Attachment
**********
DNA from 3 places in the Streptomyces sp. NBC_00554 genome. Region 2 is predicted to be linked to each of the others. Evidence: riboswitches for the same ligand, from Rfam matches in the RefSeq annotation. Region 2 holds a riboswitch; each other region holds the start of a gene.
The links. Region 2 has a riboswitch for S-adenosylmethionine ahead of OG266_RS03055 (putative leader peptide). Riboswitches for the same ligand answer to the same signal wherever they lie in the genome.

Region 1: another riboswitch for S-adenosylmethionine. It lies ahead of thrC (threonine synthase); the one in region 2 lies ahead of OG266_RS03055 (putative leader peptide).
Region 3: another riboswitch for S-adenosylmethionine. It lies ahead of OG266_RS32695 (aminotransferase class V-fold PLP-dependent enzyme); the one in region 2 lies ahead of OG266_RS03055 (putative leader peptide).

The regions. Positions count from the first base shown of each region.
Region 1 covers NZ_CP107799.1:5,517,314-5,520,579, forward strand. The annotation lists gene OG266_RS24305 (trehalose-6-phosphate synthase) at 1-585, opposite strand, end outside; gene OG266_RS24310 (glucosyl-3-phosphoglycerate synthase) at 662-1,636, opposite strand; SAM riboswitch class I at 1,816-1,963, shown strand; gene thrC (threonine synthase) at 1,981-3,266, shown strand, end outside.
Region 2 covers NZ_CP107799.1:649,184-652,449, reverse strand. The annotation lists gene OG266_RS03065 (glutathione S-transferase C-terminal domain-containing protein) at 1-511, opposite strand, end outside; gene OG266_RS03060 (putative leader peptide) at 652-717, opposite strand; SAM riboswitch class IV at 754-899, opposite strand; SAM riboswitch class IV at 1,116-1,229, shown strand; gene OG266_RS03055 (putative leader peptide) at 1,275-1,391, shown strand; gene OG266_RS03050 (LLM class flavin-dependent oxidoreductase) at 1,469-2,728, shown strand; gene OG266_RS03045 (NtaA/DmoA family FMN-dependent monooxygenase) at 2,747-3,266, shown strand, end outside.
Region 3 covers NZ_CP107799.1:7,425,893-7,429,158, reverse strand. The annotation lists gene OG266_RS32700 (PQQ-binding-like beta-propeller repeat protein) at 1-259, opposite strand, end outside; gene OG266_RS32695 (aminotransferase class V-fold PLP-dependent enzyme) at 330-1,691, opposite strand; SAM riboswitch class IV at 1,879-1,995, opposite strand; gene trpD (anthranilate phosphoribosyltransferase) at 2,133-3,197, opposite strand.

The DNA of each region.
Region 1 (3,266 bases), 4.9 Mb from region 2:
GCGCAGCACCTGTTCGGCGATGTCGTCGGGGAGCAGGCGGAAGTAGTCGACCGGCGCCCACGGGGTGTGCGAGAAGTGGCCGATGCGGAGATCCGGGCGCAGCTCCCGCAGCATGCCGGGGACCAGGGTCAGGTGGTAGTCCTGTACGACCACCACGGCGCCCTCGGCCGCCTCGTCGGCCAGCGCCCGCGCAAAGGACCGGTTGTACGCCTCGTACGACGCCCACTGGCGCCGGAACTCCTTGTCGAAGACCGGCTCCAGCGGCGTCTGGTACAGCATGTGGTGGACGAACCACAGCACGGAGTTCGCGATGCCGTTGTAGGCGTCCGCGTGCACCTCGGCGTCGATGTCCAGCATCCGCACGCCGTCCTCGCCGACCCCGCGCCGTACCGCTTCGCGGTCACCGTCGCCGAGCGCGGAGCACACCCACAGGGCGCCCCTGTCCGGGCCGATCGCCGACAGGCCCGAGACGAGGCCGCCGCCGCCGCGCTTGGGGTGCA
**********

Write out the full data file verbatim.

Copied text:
DNA from 3 places in the Streptomyces sp. NBC_00554 genome. Region 2 is predicted to be linked to each of the others. Evidence: riboswitches for the same ligand, from Rfam matches in the RefSeq annotation. Region 2 holds a riboswitch; each other region holds the start of a gene.
The links. Region 2 has a riboswitch for S-adenosylmethionine ahead of OG266_RS03055 (putative leader peptide). Riboswitches for the same ligand answer to the same signal wherever they lie in the genome.

Region 1: another riboswitch for S-adenosylmethionine. It lies ahead of thrC (threonine synthase); the one in region 2 lies ahead of OG266_RS03055 (putative leader peptide).
Region 3: another riboswitch for S-adenosylmethionine. It lies ahead of OG266_RS32695 (aminotransferase class V-fold PLP-dependent enzyme); the one in region 2 lies ahead of OG266_RS03055 (putative leader peptide).

The regions. Positions count from the first base shown of each region.
Region 1 covers NZ_CP107799.1:5,517,314-5,520,579, forward strand. The annotation lists gene OG266_RS24305 (trehalose-6-phosphate synthase) at 1-585, opposite strand, end outside; gene OG266_RS24310 (glucosyl-3-phosphoglycerate synthase) at 662-1,636, opposite strand; SAM riboswitch class I at 1,816-1,963, shown strand; gene thrC (threonine synthase) at 1,981-3,266, shown strand, end outside.
Region 2 covers NZ_CP107799.1:649,184-652,449, reverse strand. The annotation lists gene OG266_RS03065 (glutathione S-transferase C-terminal domain-containing protein) at 1-511, opposite strand, end outside; gene OG266_RS03060 (putative leader peptide) at 652-717, opposite strand; SAM riboswitch class IV at 754-899, opposite strand; SAM riboswitch class IV at 1,116-1,229, shown strand; gene OG266_RS03055 (putative leader peptide) at 1,275-1,391, shown strand; gene OG266_RS03050 (LLM class flavin-dependent oxidoreductase) at 1,469-2,728, shown strand; gene OG266_RS03045 (NtaA/DmoA family FMN-dependent monooxygenase) at 2,747-3,266, shown strand, end outside.
Region 3 covers NZ_CP107799.1:7,425,893-7,429,158, reverse strand. The annotation lists gene OG266_RS32700 (PQQ-binding-like beta-propeller repeat protein) at 1-259, opposite strand, end outside; gene OG266_RS32695 (aminotransferase class V-fold PLP-dependent enzyme) at 330-1,691, opposite strand; SAM riboswitch class IV at 1,879-1,995, opposite strand; gene trpD (anthranilate phosphoribosyltransferase) at 2,133-3,197, opposite strand.

The DNA of each region.
Region 1 (3,266 bases), 4.9 Mb from region 2:
GCGCAGCACCTGTTCGGCGATGTCGTCGGGGAGCAGGCGGAAGTAGTCGACCGGCGCCCACGGGGTGTGCGAGAAGTGGCCGATGCGGAGATCCGGGCGCAGCTCCCGCAGCATGCCGGGGACCAGGGTCAGGTGGTAGTCCTGTACGACCACCACGGCGCCCTCGGCCGCCTCGTCGGCCAGCGCCCGCGCAAAGGACCGGTTGTACGCCTCGTACGACGCCCACTGGCGCCGGAACTCCTTGTCGAAGACCGGCTCCAGCGGCGTCTGGTACAGCATGTGGTGGACGAACCACAGCACGGAGTTCGCGATGCCGTTGTAGGCGTCCGCGTGCACCTCGGCGTCGATGTCCAGCATCCGCACGCCGTCCTCGCCGACCCCGCGCCGTACCGCTTCGCGGTCACCGTCGCCGAGCGCGGAGCACACCCACAGGGCGCCCCTGTCCGGGCCGATCGCCGACAGGCCCGAGACGAGGCCGCCGCCGCCGCGCTTGGGGTGCA